Publication Date

2015

Abstract

What are the motivational differences between students who intend to continue their learning in instrumental and choral music programmes and those who intend to discontinue? Using an achievement-goal perspective, this study investigated motivation and learning intentions of Australian students who had engaged in these extra-curricular music programmes in school. The results showed that continuing and discontinuing students differed from each other in mastery goals, performance-approach goals, self-concept of ability, enjoyment, devaluing of music, perceived parental support, and time spent on practice. Using mastery and performance-approach goals as predictors, this study located three clusters of music students: mastery-focused, multiple-goal, and unmotivated students. Multiple-goal students who endorsed simultaneously mastery and performance-approach goals had the most adaptive motivational pattern in learning their music programmes. Students in both mastery-focused and multiple-goal groups were more likely to continue their learning in these music programmes while those in the unmotivated group were more likely to quit.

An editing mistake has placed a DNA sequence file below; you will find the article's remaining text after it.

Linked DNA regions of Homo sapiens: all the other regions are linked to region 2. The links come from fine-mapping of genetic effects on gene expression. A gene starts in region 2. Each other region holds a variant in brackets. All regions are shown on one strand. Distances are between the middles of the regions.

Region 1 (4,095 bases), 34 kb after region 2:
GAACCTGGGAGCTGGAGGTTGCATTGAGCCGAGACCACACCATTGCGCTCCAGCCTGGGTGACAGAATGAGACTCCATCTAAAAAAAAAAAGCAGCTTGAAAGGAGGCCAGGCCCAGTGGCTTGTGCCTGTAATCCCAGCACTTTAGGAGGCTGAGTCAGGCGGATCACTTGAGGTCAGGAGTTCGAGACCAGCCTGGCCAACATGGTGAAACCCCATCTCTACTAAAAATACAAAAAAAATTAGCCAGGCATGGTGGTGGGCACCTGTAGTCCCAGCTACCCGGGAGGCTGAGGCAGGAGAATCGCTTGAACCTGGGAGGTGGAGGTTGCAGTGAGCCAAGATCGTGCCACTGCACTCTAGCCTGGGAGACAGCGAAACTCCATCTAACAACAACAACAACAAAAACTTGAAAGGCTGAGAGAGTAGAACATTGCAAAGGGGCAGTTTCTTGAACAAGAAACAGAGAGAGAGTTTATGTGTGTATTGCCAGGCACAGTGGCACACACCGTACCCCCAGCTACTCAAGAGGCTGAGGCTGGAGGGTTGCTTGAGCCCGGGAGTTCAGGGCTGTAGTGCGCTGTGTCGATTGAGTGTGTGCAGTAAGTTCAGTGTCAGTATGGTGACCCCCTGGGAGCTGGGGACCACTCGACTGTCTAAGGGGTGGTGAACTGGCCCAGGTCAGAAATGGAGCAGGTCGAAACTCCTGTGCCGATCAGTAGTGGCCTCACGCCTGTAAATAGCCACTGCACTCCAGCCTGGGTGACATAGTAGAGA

School/Institute

Institute for Learning Sciences and Teacher Education

Document Type

Journal Article

Access Rights

ERA Access

Access may be restricted.

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